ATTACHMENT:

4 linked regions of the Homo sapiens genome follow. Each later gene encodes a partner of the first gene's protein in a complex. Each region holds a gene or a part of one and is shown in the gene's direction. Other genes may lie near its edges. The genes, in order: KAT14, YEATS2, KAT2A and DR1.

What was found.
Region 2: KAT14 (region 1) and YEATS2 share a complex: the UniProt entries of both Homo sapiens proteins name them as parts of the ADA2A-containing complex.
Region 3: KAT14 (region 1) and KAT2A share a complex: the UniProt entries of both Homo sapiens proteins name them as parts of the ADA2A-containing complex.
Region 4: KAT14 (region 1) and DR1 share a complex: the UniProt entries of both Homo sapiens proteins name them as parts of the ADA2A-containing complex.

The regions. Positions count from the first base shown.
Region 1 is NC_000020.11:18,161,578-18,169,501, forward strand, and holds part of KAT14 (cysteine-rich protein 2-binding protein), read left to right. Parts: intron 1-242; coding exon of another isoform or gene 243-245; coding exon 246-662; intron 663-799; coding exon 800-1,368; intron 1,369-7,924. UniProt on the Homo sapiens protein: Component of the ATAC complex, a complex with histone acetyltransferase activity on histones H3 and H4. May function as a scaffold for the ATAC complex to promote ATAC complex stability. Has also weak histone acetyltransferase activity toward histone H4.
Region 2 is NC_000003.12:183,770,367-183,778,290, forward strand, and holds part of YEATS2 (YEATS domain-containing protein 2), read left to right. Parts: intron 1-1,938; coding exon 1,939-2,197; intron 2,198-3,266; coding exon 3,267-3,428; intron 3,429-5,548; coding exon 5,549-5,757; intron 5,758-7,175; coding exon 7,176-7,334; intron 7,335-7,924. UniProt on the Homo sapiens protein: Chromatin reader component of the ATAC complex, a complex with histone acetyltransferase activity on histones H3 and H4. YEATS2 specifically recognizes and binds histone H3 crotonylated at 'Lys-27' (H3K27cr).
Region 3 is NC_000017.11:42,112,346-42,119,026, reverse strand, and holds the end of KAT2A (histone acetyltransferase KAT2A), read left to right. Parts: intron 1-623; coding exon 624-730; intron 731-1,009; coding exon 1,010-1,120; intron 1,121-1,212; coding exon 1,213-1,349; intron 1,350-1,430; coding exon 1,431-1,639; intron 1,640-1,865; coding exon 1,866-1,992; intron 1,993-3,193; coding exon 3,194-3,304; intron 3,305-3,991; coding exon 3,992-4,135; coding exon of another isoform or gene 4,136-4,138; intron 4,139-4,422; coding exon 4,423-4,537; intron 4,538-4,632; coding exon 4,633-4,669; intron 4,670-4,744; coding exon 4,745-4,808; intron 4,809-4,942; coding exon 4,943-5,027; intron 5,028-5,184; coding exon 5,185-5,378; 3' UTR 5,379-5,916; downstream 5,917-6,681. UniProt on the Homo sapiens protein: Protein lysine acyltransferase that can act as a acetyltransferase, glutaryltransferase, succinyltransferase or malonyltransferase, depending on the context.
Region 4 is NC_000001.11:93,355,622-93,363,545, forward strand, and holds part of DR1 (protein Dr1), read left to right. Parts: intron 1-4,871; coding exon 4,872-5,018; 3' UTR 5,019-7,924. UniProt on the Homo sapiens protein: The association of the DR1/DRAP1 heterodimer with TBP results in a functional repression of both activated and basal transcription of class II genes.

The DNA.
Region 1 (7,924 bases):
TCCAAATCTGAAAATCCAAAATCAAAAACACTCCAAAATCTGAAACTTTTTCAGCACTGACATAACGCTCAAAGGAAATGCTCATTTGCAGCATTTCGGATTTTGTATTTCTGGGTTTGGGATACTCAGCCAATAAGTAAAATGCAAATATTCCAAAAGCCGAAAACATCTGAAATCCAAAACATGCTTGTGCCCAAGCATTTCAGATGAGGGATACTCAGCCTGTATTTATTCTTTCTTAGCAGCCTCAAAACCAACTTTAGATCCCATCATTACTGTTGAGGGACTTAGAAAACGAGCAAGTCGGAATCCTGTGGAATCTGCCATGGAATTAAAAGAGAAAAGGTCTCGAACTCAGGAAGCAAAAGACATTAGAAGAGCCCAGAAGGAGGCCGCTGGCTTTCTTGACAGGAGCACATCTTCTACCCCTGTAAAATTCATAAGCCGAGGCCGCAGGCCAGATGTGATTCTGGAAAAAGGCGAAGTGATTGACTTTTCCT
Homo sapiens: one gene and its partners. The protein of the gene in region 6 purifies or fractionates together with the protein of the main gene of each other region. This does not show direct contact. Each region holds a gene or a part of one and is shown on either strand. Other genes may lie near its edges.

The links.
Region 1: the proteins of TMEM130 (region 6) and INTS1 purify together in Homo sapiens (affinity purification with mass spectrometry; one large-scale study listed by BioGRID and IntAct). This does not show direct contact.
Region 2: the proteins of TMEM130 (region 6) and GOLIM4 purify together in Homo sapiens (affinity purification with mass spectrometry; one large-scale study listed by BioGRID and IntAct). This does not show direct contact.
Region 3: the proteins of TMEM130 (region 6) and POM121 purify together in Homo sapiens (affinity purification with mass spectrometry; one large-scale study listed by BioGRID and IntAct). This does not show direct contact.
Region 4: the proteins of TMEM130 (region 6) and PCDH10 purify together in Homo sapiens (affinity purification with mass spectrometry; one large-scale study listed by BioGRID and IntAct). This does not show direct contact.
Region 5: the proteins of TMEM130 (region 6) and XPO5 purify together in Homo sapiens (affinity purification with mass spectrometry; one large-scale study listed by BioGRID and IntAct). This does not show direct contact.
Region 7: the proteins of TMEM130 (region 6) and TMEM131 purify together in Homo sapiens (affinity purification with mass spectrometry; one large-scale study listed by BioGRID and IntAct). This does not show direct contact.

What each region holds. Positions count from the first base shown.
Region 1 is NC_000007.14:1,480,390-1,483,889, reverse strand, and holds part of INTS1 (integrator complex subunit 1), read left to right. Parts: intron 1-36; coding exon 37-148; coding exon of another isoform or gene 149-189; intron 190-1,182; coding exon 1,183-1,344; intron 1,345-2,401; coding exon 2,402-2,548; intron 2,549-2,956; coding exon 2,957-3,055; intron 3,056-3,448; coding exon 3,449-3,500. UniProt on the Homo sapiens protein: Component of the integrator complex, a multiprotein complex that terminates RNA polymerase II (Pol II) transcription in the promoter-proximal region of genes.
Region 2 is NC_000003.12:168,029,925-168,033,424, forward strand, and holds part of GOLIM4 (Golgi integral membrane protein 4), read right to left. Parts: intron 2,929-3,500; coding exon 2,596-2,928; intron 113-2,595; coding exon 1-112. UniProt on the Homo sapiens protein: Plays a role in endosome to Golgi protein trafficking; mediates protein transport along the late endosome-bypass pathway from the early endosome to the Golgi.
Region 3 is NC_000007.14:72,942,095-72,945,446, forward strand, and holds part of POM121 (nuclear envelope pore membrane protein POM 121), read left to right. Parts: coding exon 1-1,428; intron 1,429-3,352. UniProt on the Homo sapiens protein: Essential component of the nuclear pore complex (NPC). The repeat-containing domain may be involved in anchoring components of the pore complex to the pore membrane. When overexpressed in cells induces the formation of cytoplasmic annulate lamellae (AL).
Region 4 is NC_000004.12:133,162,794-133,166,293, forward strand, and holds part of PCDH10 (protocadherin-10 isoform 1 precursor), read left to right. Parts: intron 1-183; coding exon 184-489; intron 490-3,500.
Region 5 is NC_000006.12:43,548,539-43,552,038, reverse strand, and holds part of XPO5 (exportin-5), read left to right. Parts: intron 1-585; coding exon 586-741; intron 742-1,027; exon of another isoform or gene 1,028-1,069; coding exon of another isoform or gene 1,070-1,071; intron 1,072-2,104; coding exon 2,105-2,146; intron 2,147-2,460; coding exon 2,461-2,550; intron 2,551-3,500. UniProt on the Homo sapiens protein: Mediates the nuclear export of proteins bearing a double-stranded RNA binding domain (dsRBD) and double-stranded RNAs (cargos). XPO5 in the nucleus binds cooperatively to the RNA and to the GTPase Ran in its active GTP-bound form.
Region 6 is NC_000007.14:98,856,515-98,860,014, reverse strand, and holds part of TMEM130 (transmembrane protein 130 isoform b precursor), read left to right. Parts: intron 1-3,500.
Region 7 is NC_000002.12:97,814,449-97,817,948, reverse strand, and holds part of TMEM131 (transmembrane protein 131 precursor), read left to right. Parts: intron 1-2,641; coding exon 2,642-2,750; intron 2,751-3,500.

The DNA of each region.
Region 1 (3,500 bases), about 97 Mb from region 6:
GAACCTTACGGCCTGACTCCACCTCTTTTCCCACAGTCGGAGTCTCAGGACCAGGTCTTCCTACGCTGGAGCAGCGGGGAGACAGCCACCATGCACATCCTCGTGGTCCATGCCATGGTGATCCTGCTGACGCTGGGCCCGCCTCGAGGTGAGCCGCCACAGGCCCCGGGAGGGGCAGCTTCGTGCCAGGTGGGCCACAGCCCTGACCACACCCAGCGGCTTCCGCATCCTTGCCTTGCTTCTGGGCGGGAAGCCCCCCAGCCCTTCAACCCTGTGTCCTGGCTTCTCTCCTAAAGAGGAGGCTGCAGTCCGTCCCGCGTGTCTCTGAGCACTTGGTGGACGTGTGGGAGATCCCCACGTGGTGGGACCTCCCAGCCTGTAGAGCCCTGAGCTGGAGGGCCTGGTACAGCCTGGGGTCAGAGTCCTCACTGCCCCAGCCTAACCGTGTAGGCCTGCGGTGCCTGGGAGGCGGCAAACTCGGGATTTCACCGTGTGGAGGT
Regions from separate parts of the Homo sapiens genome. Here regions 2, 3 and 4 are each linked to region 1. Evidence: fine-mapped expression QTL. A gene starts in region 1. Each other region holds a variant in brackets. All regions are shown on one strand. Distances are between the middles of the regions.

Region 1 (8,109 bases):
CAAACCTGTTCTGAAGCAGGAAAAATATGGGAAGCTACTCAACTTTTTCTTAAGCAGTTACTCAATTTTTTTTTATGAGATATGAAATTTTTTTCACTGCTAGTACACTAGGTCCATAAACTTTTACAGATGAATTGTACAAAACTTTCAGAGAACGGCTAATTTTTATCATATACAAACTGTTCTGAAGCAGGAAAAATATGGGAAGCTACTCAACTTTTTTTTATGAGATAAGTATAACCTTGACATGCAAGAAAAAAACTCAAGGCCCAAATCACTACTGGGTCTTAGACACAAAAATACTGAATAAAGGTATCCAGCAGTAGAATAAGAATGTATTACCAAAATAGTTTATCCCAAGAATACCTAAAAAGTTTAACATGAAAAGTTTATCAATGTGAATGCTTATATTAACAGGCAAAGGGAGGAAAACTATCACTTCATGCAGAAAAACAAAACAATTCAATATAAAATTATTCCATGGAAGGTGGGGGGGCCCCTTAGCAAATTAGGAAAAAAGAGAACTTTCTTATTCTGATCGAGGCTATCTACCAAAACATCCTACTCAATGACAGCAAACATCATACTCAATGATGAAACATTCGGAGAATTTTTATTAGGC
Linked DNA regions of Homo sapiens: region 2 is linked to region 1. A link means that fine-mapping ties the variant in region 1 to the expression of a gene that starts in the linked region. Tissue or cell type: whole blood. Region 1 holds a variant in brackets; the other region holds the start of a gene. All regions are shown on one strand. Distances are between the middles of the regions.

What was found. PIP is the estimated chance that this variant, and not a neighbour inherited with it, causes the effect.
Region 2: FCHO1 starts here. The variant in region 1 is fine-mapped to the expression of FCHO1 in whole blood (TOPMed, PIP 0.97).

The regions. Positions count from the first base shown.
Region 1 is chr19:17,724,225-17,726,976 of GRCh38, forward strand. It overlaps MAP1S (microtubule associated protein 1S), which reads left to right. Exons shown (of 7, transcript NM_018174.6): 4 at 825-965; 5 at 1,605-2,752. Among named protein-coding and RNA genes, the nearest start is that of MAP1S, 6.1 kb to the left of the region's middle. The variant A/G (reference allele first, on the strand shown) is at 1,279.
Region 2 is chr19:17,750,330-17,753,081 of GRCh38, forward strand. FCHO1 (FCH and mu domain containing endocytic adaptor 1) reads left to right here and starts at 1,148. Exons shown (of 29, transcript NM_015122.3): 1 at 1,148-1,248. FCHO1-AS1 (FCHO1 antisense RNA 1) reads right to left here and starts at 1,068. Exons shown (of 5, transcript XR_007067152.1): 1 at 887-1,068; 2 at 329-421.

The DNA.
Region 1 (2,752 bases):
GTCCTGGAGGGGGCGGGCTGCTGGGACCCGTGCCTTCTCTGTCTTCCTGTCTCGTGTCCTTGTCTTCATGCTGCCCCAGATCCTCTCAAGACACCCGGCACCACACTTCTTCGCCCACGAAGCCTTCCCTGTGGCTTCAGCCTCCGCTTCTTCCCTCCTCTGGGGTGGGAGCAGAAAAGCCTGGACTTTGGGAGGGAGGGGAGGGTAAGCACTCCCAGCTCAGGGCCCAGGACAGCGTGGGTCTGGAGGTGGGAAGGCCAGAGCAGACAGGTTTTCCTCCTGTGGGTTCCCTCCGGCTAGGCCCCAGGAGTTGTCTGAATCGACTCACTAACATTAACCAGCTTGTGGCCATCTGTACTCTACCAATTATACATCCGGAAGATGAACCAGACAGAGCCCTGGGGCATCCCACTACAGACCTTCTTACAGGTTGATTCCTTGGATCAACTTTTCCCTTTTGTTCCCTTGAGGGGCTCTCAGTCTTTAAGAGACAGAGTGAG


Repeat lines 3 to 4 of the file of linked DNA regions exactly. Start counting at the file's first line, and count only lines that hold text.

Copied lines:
Region 2: KAT14 (region 1) and YEATS2 share a complex: the UniProt entries of both Homo sapiens proteins name them as parts of the ADA2A-containing complex.
Region 3: KAT14 (region 1) and KAT2A share a complex: the UniProt entries of both Homo sapiens proteins name them as parts of the ADA2A-containing complex.